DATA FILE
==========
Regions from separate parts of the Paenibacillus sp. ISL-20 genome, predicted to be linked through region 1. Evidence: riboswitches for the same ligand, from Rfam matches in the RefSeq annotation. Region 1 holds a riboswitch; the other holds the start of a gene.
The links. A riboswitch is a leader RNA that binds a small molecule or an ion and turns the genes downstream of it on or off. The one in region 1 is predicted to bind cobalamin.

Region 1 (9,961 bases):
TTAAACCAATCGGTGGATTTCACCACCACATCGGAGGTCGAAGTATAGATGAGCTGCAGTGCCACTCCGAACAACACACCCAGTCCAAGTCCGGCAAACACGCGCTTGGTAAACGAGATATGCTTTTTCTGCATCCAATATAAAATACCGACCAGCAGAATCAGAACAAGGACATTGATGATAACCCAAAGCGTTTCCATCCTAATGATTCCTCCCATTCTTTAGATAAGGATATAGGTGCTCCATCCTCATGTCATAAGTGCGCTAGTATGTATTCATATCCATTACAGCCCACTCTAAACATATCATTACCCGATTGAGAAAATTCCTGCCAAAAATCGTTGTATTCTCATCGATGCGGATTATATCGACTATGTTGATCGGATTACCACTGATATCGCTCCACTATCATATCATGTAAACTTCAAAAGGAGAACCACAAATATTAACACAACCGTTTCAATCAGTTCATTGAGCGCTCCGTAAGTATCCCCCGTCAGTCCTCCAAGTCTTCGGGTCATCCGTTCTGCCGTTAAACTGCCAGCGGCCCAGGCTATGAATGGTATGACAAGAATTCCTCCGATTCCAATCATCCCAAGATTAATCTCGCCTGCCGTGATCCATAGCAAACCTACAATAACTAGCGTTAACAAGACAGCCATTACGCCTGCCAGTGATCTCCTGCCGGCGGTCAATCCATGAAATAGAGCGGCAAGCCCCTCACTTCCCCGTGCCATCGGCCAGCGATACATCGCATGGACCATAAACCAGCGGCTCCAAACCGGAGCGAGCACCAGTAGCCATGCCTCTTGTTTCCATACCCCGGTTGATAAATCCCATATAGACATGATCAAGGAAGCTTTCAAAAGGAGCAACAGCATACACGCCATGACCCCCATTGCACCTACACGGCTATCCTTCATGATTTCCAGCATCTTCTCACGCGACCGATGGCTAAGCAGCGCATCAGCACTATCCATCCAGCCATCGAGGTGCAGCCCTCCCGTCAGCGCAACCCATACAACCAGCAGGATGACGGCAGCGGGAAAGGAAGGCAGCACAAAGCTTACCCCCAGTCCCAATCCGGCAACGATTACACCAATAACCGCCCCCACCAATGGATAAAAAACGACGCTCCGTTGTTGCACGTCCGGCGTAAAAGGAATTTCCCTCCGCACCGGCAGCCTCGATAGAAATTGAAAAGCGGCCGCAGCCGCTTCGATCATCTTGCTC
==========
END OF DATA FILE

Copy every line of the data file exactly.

Regions from separate parts of the Paenibacillus sp. ISL-20 genome, predicted to be linked through region 1. Evidence: riboswitches for the same ligand, from Rfam matches in the RefSeq annotation. Region 1 holds a riboswitch; the other holds the start of a gene.
The links. A riboswitch is a leader RNA that binds a small molecule or an ion and turns the genes downstream of it on or off. The one in region 1 is predicted to bind cobalamin.

Region 1 (9,961 bases):
TTAAACCAATCGGTGGATTTCACCACCACATCGGAGGTCGAAGTATAGATGAGCTGCAGTGCCACTCCGAACAACACACCCAGTCCAAGTCCGGCAAACACGCGCTTGGTAAACGAGATATGCTTTTTCTGCATCCAATATAAAATACCGACCAGCAGAATCAGAACAAGGACATTGATGATAACCCAAAGCGTTTCCATCCTAATGATTCCTCCCATTCTTTAGATAAGGATATAGGTGCTCCATCCTCATGTCATAAGTGCGCTAGTATGTATTCATATCCATTACAGCCCACTCTAAACATATCATTACCCGATTGAGAAAATTCCTGCCAAAAATCGTTGTATTCTCATCGATGCGGATTATATCGACTATGTTGATCGGATTACCACTGATATCGCTCCACTATCATATCATGTAAACTTCAAAAGGAGAACCACAAATATTAACACAACCGTTTCAATCAGTTCATTGAGCGCTCCGTAAGTATCCCCCGTCAGTCCTCCAAGTCTTCGGGTCATCCGTTCTGCCGTTAAACTGCCAGCGGCCCAGGCTATGAATGGTATGACAAGAATTCCTCCGATTCCAATCATCCCAAGATTAATCTCGCCTGCCGTGATCCATAGCAAACCTACAATAACTAGCGTTAACAAGACAGCCATTACGCCTGCCAGTGATCTCCTGCCGGCGGTCAATCCATGAAATAGAGCGGCAAGCCCCTCACTTCCCCGTGCCATCGGCCAGCGATACATCGCATGGACCATAAACCAGCGGCTCCAAACCGGAGCGAGCACCAGTAGCCATGCCTCTTGTTTCCATACCCCGGTTGATAAATCCCATATAGACATGATCAAGGAAGCTTTCAAAAGGAGCAACAGCATACACGCCATGACCCCCATTGCACCTACACGGCTATCCTTCATGATTTCCAGCATCTTCTCACGCGACCGATGGCTAAGCAGCGCATCAGCACTATCCATCCAGCCATCGAGGTGCAGCCCTCCCGTCAGCGCAACCCATACAACCAGCAGGATGACGGCAGCGGGAAAGGAAGGCAGCACAAAGCTTACCCCCAGTCCCAATCCGGCAACGATTACACCAATAACCGCCCCCACCAATGGATAAAAAACGACGCTCCGTTGTTGCACGTCCGGCGTAAAAGGAATTTCCCTCCGCACCGGCAGCCTCGATAGAAATTGAAAAGCGGCCGCAGCCGCTTCGATCATCTTGCTC